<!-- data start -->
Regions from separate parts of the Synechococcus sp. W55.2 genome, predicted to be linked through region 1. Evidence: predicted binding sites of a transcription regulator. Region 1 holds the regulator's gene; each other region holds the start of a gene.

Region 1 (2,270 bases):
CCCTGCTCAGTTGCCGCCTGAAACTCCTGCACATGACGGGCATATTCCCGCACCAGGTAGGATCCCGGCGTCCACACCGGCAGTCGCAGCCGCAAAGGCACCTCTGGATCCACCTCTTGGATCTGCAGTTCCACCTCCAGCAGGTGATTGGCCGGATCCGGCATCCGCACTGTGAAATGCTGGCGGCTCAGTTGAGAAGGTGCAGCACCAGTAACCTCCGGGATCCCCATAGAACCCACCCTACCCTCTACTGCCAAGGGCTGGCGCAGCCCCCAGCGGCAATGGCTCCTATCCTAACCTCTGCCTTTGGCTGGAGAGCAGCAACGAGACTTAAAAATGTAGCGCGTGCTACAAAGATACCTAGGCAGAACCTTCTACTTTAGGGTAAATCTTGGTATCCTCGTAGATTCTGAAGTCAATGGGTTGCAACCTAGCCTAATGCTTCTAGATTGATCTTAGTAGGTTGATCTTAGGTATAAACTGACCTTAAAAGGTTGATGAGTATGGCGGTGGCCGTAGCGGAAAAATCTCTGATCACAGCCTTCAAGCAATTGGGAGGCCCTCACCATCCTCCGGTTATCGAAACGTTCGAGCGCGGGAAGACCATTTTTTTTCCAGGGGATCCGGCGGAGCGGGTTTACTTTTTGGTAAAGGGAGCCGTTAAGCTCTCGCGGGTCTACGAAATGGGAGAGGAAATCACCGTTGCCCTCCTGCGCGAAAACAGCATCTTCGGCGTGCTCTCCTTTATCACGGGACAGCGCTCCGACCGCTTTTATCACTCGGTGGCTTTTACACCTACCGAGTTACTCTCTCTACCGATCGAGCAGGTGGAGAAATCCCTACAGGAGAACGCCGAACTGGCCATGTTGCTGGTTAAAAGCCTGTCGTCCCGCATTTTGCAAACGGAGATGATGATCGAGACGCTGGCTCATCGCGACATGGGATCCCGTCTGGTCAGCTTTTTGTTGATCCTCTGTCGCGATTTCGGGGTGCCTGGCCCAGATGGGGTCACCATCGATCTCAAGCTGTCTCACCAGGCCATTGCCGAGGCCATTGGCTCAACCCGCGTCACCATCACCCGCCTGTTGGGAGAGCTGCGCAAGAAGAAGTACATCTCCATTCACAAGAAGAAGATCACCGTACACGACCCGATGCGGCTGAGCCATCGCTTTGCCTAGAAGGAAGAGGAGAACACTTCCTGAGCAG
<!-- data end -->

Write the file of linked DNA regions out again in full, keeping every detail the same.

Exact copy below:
Regions from separate parts of the Synechococcus sp. W55.2 genome, predicted to be linked through region 1. Evidence: predicted binding sites of a transcription regulator. Region 1 holds the regulator's gene; each other region holds the start of a gene.

Region 1 (2,270 bases):
CCCTGCTCAGTTGCCGCCTGAAACTCCTGCACATGACGGGCATATTCCCGCACCAGGTAGGATCCCGGCGTCCACACCGGCAGTCGCAGCCGCAAAGGCACCTCTGGATCCACCTCTTGGATCTGCAGTTCCACCTCCAGCAGGTGATTGGCCGGATCCGGCATCCGCACTGTGAAATGCTGGCGGCTCAGTTGAGAAGGTGCAGCACCAGTAACCTCCGGGATCCCCATAGAACCCACCCTACCCTCTACTGCCAAGGGCTGGCGCAGCCCCCAGCGGCAATGGCTCCTATCCTAACCTCTGCCTTTGGCTGGAGAGCAGCAACGAGACTTAAAAATGTAGCGCGTGCTACAAAGATACCTAGGCAGAACCTTCTACTTTAGGGTAAATCTTGGTATCCTCGTAGATTCTGAAGTCAATGGGTTGCAACCTAGCCTAATGCTTCTAGATTGATCTTAGTAGGTTGATCTTAGGTATAAACTGACCTTAAAAGGTTGATGAGTATGGCGGTGGCCGTAGCGGAAAAATCTCTGATCACAGCCTTCAAGCAATTGGGAGGCCCTCACCATCCTCCGGTTATCGAAACGTTCGAGCGCGGGAAGACCATTTTTTTTCCAGGGGATCCGGCGGAGCGGGTTTACTTTTTGGTAAAGGGAGCCGTTAAGCTCTCGCGGGTCTACGAAATGGGAGAGGAAATCACCGTTGCCCTCCTGCGCGAAAACAGCATCTTCGGCGTGCTCTCCTTTATCACGGGACAGCGCTCCGACCGCTTTTATCACTCGGTGGCTTTTACACCTACCGAGTTACTCTCTCTACCGATCGAGCAGGTGGAGAAATCCCTACAGGAGAACGCCGAACTGGCCATGTTGCTGGTTAAAAGCCTGTCGTCCCGCATTTTGCAAACGGAGATGATGATCGAGACGCTGGCTCATCGCGACATGGGATCCCGTCTGGTCAGCTTTTTGTTGATCCTCTGTCGCGATTTCGGGGTGCCTGGCCCAGATGGGGTCACCATCGATCTCAAGCTGTCTCACCAGGCCATTGCCGAGGCCATTGGCTCAACCCGCGTCACCATCACCCGCCTGTTGGGAGAGCTGCGCAAGAAGAAGTACATCTCCATTCACAAGAAGAAGATCACCGTACACGACCCGATGCGGCTGAGCCATCGCTTTGCCTAGAAGGAAGAGGAGAACACTTCCTGAGCAG